a[4] = -140;
a[5] = 280;
console.log(a); // [128, 127, 84, 172, 116, 24, 0, 0, 0, 0]

Overflow also occurs and the only difference is that numbers in which the high order bit is equal to one are always treated as conventional binary values (B2).

-128 -> 10000000(2C) = 128(B10) 
-9900 -> 101100101010100(2C) -> 01010100(B2) = 84(B10)
9900 -> 010011010101100(B2) -> 10101100(B2) = 172(B10)
-140 -> 010001100(B2) -> 101110100(2C) -> 01110100(B2) = 116(B10)
280 -> 0100011000(B2) -> 00011000(B2) = 24(B10)

In the following example we can observe differences between overflow management in Uint8Array and Uint8ClampedArray. The clamped array doesn’t allow to put into it values bigger than 255 and smaller than 0. Numbers out of that range are set to 255 or 0 appropriately. It's made for convenience, a clamped array is used for image data storage. Knowing that we can do some operations without worrying about getting some unexpected results or doing a range check.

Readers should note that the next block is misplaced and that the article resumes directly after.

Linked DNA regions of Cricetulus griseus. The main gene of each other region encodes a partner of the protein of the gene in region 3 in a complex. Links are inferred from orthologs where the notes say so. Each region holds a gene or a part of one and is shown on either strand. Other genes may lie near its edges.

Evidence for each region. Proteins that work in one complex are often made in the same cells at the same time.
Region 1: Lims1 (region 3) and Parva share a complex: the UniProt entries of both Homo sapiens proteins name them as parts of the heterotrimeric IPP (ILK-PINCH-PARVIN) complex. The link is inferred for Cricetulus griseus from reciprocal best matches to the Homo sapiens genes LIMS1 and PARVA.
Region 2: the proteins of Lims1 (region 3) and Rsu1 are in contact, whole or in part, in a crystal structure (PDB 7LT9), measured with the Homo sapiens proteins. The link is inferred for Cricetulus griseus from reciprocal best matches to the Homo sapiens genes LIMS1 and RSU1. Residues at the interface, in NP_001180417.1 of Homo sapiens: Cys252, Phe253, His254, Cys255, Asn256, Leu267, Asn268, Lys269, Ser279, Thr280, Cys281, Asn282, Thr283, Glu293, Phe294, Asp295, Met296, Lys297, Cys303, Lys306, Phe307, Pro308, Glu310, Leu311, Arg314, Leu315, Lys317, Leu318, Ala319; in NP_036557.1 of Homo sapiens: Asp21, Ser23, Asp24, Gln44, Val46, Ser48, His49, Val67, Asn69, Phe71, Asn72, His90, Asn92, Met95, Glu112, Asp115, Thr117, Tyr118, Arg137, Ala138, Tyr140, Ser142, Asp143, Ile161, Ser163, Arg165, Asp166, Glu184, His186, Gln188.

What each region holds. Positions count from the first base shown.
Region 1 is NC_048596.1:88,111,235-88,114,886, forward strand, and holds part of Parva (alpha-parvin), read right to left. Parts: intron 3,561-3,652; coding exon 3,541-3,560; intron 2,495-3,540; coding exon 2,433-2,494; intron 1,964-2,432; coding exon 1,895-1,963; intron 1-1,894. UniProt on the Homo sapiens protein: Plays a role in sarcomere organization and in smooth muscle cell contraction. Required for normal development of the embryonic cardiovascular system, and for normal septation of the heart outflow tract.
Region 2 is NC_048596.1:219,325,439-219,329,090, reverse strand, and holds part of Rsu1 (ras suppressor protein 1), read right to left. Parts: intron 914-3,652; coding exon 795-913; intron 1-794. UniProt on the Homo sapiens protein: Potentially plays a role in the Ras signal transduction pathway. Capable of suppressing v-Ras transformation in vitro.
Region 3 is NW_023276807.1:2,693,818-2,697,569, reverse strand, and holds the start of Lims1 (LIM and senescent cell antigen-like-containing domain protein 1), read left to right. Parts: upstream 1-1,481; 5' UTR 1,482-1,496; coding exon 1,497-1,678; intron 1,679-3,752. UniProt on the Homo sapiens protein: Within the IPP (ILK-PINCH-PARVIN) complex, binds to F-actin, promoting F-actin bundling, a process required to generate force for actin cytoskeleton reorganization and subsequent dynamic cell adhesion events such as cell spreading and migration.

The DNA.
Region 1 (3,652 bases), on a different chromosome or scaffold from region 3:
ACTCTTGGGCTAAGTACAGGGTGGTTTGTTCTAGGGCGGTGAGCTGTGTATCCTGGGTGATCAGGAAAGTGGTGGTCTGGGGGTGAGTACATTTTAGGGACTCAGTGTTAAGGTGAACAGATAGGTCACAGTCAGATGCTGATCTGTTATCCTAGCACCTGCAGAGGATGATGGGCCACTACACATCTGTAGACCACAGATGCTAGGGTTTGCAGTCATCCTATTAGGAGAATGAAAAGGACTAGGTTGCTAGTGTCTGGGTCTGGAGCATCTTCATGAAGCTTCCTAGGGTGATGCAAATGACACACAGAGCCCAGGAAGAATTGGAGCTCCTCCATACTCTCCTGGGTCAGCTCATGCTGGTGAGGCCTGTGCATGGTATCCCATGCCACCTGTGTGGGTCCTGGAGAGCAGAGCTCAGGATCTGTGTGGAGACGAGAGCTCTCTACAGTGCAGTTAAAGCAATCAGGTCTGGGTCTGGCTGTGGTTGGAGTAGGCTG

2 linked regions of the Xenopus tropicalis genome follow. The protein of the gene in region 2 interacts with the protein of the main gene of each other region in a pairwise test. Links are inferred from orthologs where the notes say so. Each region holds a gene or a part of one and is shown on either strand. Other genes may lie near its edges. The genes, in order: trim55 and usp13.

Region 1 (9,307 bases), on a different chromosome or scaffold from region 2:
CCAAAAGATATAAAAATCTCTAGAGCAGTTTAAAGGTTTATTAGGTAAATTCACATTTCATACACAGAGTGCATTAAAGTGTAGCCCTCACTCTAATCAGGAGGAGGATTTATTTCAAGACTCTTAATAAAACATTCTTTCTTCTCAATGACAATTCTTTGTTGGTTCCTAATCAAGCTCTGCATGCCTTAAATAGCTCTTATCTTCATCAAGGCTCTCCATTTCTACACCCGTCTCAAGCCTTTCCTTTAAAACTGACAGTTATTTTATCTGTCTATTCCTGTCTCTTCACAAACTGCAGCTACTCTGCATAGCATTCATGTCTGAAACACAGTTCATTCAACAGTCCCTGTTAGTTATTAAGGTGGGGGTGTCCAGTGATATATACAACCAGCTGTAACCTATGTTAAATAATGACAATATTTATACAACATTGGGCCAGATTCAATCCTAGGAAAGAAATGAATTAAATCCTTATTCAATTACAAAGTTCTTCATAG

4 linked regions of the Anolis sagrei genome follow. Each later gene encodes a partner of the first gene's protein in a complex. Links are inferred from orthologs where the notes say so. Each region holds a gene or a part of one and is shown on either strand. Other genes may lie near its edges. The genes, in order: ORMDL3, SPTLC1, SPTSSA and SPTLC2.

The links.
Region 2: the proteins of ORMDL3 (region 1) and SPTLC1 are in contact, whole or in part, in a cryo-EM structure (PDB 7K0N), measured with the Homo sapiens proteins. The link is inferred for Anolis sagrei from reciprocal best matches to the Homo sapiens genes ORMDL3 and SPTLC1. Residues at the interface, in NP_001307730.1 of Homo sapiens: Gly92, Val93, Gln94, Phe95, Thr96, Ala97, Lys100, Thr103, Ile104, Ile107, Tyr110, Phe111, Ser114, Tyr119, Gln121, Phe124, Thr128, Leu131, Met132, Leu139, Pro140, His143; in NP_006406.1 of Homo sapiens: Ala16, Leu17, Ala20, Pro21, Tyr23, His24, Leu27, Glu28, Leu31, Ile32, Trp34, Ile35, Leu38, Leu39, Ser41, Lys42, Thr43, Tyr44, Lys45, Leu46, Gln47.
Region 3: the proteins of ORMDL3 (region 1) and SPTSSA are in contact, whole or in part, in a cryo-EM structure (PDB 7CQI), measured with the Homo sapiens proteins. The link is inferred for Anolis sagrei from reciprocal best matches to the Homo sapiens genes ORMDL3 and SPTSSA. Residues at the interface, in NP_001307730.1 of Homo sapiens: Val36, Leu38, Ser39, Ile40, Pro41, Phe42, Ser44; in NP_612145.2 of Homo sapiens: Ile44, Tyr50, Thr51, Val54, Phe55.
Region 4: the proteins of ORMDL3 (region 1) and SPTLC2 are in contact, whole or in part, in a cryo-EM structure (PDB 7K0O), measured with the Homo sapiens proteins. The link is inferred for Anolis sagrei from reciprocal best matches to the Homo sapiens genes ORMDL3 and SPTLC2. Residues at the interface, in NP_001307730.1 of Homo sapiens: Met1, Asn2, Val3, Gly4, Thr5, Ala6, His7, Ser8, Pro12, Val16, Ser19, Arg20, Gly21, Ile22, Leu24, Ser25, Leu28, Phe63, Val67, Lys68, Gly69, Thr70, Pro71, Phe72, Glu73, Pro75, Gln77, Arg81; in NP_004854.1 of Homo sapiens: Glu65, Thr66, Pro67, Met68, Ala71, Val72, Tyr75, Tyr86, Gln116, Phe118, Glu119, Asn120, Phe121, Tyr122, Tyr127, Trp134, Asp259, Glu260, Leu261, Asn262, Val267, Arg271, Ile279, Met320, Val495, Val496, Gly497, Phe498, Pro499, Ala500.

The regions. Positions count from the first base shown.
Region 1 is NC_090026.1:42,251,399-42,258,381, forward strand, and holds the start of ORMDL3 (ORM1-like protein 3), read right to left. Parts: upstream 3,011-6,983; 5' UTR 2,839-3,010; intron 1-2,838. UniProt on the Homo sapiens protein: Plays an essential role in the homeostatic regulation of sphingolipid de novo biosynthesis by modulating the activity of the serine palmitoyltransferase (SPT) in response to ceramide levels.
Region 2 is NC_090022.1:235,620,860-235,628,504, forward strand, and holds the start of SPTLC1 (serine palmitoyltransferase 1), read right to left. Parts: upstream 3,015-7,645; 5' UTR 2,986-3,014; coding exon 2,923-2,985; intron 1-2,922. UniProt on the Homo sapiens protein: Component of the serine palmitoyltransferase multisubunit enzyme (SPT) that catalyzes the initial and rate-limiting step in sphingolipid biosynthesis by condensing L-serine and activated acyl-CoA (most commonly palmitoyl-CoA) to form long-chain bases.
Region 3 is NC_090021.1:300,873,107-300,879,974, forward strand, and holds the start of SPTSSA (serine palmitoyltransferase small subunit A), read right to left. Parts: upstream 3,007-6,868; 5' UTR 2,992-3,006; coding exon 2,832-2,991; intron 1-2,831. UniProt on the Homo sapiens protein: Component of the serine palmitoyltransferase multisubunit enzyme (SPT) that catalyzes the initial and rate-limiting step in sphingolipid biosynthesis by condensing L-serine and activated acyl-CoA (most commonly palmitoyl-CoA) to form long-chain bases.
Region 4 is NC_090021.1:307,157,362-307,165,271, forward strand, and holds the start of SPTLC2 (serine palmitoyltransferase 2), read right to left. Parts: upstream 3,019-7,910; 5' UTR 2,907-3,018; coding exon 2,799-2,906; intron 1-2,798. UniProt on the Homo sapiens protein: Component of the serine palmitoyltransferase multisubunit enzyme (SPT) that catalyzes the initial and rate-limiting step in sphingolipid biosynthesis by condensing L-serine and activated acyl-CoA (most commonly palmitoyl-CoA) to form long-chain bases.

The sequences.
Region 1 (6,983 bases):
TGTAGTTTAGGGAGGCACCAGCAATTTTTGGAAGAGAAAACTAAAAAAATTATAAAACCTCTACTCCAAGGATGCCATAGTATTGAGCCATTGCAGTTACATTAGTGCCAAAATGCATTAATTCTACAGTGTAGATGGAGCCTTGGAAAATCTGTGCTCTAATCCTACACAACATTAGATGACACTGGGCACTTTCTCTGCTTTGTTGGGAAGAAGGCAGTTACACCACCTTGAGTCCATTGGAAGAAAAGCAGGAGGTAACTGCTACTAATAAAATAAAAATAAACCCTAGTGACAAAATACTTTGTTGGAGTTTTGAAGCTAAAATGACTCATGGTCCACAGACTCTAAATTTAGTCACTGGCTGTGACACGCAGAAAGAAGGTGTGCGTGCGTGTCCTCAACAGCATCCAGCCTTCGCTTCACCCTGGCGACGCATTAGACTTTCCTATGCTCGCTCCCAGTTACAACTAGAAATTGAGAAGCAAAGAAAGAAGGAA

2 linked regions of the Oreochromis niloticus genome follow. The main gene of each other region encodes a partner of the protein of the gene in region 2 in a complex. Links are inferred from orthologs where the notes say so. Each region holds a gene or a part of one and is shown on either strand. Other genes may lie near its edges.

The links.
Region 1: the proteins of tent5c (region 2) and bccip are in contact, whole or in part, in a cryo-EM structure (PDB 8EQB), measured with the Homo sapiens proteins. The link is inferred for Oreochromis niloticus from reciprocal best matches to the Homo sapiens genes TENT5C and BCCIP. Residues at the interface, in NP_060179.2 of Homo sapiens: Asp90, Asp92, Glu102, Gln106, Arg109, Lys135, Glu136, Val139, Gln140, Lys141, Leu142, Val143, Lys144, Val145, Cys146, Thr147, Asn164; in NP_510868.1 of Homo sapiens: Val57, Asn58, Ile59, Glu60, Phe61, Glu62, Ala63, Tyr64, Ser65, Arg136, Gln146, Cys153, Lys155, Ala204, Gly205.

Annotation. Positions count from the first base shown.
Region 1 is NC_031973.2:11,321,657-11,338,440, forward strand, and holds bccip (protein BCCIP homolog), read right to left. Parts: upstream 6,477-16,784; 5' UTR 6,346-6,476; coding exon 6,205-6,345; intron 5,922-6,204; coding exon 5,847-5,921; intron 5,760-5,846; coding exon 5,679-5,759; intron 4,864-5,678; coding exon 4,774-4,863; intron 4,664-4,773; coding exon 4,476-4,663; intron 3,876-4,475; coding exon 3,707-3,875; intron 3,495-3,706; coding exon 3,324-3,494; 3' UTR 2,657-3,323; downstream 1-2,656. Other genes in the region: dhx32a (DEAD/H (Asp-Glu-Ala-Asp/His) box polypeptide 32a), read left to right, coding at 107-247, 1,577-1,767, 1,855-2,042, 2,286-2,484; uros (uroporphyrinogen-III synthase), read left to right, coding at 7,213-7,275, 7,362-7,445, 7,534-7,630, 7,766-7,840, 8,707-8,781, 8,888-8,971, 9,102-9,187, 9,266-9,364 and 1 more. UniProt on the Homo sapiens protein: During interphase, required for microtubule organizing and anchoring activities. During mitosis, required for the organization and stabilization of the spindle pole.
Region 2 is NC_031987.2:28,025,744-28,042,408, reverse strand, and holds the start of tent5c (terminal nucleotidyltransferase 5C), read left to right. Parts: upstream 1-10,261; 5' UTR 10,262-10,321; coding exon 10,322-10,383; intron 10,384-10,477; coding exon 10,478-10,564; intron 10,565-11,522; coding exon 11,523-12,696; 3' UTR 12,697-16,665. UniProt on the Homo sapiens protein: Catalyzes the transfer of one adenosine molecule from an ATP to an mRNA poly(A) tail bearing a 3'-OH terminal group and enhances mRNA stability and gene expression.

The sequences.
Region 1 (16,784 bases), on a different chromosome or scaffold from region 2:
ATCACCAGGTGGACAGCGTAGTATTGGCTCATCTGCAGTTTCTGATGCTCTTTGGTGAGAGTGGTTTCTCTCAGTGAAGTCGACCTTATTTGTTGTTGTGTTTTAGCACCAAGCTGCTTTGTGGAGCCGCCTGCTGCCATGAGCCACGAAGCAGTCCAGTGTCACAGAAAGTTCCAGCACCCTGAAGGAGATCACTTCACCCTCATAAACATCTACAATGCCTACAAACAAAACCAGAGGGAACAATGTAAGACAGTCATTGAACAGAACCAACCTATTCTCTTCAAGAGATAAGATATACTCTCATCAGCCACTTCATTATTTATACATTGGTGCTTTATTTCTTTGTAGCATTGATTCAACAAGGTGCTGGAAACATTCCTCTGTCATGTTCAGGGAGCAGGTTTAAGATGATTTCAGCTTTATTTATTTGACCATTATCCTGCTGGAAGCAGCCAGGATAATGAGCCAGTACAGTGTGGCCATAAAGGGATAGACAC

var au = new Uint8Array(4);
au[1] = -9900;
au[2] = 0xFF;
au[3] = 9999;
console.log(au); // [0, 84, 255, 15]
var ac = new Uint8ClampedArray(4)
ac[1] = -9900;
ac[2] = 0xFF;
ac[3] = 9999;
console.log(ac); // [0, 0, 255, 255] 
-9900 -> 010011010101100(B2) -> 101100101010100(C2) -> 01010100(B2) = 84(B10)
9999 -> 010011100001111(B1) -> 00001111(B2) = 15(B10)

Uint8ClampedArray is the property of an object returned by the canvas context methods createImageData and getImageData.

What about arrays of the float type? When we try to write values out of the range of float type array, we get the Infinitive or -Infinitive. Maximum and minimum values can be put into Float64Array . This is equal to the JavaScript's constant Number.MAX_VALUE.

var a = new Float32Array(4);
a[0] = -3.4028e38;
a[1] = 3.4028e38;
a[2] = -3.4029e38;
a[3] = 3.4029e38;    
console.log(a); // [-3.4027999387901484e+38, 3.4027999387901484e+38, -Infinity, Infinity]
var a = new Float64Array(4);
a[0] = -Number.MAX_VALUE;
a[1] = Number.MAX_VALUE;
a[2] = -1.7977e308;
a[3] = 1.7977e308;
console.log(a); // [-1.7976931348623157e+308, 1.7976931348623157e+308, -Infinity, Infinity]